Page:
- Pre-writing: this is the writing that takes place before you begin to write the post, and I wouldn't be surprised if you don't do any. Many writers hit that blank page with a running start. The problem is that organization is difficult when you are writing on the fly. Outlines and mind maps are excellent pre-writing strategies, but there are many more that help you round out and develop your ideas thoroughly. In pre-writing, identify your idea units: sections with headings and paragraphs.
- Introductions: these are a little different than other paragraphs because you are easing your reader into your style of writing and topic. Be careful not to start out too general with something like "in the world today" or "people always" or "in the past, the United States." All of these are very general, and you want to catch the readers attention with the introduction. Start with something punchy and engaging. You also want to clarify where you are heading with a thesis statement. The introduction can be more than one paragraph, but the thesis statement should come as the last sentence in it.
- Topic sentences: I know it sounds old school and basic, but if you read the best bloggers and professional writers out there, they all do it. A topic sentence states the main idea of the paragraph, and as the first sentence, it provides a focal point for the reader. It is a sentence rather than a question, and provides a folder for your brain to store the ideas in the paragraph.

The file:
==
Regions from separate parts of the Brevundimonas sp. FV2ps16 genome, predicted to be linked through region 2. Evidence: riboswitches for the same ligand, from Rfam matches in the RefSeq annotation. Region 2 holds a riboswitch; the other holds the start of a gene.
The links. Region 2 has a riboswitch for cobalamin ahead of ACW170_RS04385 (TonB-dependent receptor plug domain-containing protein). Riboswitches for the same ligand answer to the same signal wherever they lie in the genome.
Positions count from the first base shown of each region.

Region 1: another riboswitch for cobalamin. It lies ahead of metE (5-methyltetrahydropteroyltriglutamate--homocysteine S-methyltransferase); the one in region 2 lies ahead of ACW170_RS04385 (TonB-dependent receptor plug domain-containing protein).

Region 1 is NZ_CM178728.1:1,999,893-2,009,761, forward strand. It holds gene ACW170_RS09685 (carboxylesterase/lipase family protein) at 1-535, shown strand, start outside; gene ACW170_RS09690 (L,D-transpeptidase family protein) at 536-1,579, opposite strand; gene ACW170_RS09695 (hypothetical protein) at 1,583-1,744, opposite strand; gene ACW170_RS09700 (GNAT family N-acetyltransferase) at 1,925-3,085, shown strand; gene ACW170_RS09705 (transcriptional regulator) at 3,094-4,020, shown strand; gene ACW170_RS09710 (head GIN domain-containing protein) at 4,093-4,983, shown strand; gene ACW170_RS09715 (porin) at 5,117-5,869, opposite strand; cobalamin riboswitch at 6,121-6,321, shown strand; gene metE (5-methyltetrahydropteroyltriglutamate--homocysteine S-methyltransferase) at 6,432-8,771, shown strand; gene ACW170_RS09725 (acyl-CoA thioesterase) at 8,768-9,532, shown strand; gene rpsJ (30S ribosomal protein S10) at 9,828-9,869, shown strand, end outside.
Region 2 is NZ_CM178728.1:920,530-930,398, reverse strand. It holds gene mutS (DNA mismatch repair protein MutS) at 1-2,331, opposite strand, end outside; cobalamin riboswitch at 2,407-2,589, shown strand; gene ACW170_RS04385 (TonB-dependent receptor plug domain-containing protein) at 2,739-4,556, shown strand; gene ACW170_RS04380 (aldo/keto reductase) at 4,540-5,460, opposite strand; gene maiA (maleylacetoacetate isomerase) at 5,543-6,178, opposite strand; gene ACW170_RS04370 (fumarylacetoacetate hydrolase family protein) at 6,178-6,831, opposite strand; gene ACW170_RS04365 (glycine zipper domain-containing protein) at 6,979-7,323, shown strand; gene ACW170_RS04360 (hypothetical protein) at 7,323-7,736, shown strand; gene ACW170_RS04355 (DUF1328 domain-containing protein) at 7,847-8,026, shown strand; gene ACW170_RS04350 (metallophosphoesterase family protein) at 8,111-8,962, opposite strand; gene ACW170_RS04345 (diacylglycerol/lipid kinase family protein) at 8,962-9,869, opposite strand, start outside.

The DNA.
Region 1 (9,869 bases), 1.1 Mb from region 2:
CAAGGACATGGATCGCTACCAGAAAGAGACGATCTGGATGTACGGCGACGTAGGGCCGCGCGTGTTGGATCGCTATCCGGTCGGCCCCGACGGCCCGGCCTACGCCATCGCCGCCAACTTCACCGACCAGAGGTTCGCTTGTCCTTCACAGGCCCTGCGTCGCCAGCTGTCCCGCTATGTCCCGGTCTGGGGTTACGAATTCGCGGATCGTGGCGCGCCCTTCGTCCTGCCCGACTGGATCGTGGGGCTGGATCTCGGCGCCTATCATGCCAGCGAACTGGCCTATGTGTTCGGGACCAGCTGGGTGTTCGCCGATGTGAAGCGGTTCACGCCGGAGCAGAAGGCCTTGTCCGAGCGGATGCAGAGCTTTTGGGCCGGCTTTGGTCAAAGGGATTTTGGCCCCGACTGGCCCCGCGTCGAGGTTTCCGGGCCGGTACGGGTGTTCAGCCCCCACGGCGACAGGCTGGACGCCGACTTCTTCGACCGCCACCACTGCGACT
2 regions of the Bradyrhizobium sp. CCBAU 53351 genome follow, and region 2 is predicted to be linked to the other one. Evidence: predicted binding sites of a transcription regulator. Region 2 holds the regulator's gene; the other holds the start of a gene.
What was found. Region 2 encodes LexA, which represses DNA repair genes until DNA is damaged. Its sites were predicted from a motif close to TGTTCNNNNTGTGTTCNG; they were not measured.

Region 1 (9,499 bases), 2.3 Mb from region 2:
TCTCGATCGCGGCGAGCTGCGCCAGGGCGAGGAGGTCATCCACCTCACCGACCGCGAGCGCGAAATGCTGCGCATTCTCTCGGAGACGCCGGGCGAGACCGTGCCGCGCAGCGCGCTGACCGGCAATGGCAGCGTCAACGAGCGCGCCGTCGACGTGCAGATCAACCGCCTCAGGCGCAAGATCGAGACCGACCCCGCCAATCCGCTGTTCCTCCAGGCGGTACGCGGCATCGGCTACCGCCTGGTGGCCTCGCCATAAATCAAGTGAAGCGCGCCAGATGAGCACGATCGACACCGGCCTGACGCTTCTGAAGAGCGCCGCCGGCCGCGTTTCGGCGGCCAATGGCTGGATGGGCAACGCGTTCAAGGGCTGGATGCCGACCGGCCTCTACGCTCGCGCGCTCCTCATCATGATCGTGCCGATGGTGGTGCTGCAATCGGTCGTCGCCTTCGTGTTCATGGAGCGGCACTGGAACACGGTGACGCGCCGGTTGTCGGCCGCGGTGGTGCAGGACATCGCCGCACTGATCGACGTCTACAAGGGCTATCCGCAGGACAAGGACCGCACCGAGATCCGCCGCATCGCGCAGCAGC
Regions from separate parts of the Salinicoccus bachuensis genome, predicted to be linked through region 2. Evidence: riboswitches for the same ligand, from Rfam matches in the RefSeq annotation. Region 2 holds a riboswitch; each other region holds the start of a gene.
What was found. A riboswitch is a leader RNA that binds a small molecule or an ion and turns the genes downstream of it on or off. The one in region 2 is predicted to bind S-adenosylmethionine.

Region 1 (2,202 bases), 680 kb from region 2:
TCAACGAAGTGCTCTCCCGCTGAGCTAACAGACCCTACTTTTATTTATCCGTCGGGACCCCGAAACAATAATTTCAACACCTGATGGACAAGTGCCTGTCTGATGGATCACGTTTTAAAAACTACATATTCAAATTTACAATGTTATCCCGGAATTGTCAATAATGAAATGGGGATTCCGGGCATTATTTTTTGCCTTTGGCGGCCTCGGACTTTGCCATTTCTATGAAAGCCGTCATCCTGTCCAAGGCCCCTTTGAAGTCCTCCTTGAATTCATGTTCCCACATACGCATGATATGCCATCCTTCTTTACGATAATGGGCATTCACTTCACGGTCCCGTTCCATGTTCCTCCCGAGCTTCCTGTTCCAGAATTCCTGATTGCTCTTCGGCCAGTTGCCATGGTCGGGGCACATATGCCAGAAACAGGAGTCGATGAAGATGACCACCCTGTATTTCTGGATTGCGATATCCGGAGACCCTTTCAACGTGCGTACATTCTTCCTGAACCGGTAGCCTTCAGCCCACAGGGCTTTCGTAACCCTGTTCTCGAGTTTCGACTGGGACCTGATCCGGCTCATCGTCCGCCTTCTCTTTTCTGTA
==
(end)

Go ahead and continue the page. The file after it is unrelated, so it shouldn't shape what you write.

- The build: with the topic sentence to start you off, the paragraph becomes much easier to write because you have a focal point. Look back to that topic sentence as you write supporting sentences to make sure you stay on topic. Keep writing until you complete the idea unit. If you find that the paragraph is too long for a blog post, then divide it into two or more sub-ideas with their own topic sentences and paragraphs.
- Conclusions: the end of the paragraph should contain a sentence that wraps up the idea. Do not summarize. That becomes repetitive. Just give hints that you are wrapping up the idea. The end of the post will also contain a concluding sentence with forward thinking, not summary. This means that you point ahead to why the information is significant, what the reader should do next, or how the reader can use the new knowledge.
- Headings: blog posts allow for a variety of formatting techniques that help the reader process the visual information. Short paragraphs are a start, but you should also make use of bolded headings to divide major sections for your reader. Readers usually scan ahead, using these headings to see where you are going. From an SEO standpoint, bolded headings are an excellent strategy as well because you are drawing attention to the keywords in your post.